SOUTH WILLIAMSPORT, Pa.
If you were looking last week for a thread of hope amid all the hurt in America and savagery abroad, for something to thrill to and cheer about, this is where you found it, on a baseball diamond in central Pennsylvania that really did amount to a field of dreams.
It was here, at the Little League World Series, that Mo'ne Davis captured the country's hearts. A 13-year-old wunderkind from Philadelphia, she was believed to be the first black girl to play in the series. She was definitely the first girl ever to pitch a shutout.
She landed on the cover of Sports Illustrated, exploded stereotypes about women and sports and did it with a poise and grace that most people twice or even four times her age struggle to muster. She was some story. So is a lanky white man who watched her from a seat behind home plate, gripped by nervousness, pride and a gnawing regret.
"What haunts me is that for every success we have, there are probably 100 other kids who could be successes but just never had the opportunity," he told me. "I hope this opened people's eyes: Kids, given the chance, will excel, whatever their economic background, whatever their race."
His name is Steve Bandura. He brought Davis into baseball and for many years has coached her, as he has hundreds and hundreds of other inner-city Philadelphia kids going back to the 1990s, when he chucked a well-paying job in marketing to establish a baseball, basketball and soccer league for them.
"These kids had nothing," Bandura, now 53, told me. "And you're going to criticize them for getting into trouble when they have nothing to do?"
He was trying to give them focus, purpose, a point of entry to top high schools and colleges and a purchase on bigger, brighter futures. And he accomplished just that. Davis is an example: She's now an honors student on a scholarship at a private school in an affluent Philadelphia neighborhood.
"And it's not just her," Mark Williams, her stepfather, told me. "Steve's done this for so many inner-city kids. He wants to prove that they can go anywhere. I've never met a better person, and when I say that, I mean it."
Recent events in Ferguson, Missouri, were a reminder of how heartbreakingly far apart black and white can be. Bandura and his players provide a glimpse of a different, better possibility.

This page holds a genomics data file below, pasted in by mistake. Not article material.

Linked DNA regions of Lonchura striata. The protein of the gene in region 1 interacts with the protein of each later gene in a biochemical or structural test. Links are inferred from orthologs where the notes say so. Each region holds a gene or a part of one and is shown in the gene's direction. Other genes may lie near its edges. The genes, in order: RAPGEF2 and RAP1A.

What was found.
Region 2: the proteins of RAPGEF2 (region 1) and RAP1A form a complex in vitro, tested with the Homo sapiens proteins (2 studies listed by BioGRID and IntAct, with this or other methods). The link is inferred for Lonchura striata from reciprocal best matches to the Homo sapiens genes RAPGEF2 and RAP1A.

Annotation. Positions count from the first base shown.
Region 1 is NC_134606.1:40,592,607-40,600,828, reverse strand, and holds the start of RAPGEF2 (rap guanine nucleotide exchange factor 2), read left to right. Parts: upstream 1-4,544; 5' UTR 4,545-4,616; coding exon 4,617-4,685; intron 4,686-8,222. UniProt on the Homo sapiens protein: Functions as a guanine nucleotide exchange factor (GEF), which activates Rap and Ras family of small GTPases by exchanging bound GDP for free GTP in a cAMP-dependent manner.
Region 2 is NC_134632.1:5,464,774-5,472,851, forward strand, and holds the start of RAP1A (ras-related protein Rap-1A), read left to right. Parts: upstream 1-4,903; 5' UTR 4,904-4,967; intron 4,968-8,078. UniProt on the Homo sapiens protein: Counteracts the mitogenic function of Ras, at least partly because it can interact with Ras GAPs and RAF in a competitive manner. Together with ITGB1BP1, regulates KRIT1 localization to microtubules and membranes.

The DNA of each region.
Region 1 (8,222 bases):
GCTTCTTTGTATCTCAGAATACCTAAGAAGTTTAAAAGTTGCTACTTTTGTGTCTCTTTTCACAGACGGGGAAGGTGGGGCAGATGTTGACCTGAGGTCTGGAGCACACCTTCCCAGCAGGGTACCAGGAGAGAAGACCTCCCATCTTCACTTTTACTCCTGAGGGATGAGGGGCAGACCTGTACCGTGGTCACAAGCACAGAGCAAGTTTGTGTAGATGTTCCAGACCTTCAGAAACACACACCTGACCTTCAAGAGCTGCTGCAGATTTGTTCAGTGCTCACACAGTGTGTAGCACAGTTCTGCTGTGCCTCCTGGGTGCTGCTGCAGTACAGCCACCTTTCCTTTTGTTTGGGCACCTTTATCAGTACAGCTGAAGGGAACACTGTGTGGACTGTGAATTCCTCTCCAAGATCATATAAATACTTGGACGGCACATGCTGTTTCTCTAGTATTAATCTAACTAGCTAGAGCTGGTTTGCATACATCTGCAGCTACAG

"The guy is a Disney movie," said Maximillian Potter, a Denver-based writer who grew up with him in a white working-class area of Philadelphia where racism was prevalent.
Bandura vividly remembers a conversation he once overheard between his father, a machinist, and a landlord in the neighborhood who said that he'd had to throw out a stack of applications from prospective renters. All of the applicants were black. Bandura's father didn't talk or think like that.
"He would go to whatever lengths were necessary to help anyone," Bandura said. Noting that he and his two sisters were adopted, he told me, "I always felt like the luckiest kid alive. I felt like I won the lottery."
Sometimes gratitude begets generosity. When Bandura started the inner-city sports league, which was initially for kids ages 5 to 8, he wasn't even paid. The work remains a considerable financial sacrifice, although he now runs the program as an employee of the Philadelphia Parks and Recreation Department.
Soon after the league was born, he extended its age range and began taking the best of the older kids and putting them on a traveling baseball team called the Anderson Monarchs, with which Davis and six of the other 11 players on the squad at the Little League World Series are affiliated.
And he turned the Monarchs into more than just a team. It was a finishing school. He'd bark at the kids about manners, posture, tucking in their shirts, chewing with their mouths closed.
It was a history lesson. He made them read up on Jackie Robinson, the Negro Leagues, civil rights. It was a home away from home. For many Monarchs, Bandura was a second father. For some, he was the only one.
"It's bigger than baseball," said Bandura's wife, Robin, who is black. "It's a culture. It's about discipline and self-respect and camaraderie: things that don't really get taught a lot of places."
He used to worry that he was too tough on them with his incessant talk of professionalism and sportsmanship. "I thought they'd hate me," he said.
But four of the Monarchs from the 1997 team showed up here Wednesday night, to root for Davis and to see Bandura. They'd all graduated from college.
Bandura told me that he still has the book reports that he made them do decades ago on "Jackie Robinson and the Story of All-Black Baseball." He required it of them and of many of their successors because, he said, "If you don't know where you came from, you have no idea where you're going." And because he wanted them to have as many role models as possible.
Few can match Robinson. And, Bandura said, there aren't many messages better than the one on Robinson's tombstone, a photograph of which appears on the team's Facebook page. "A life is not important," it reads, "except in the impact it has on other lives."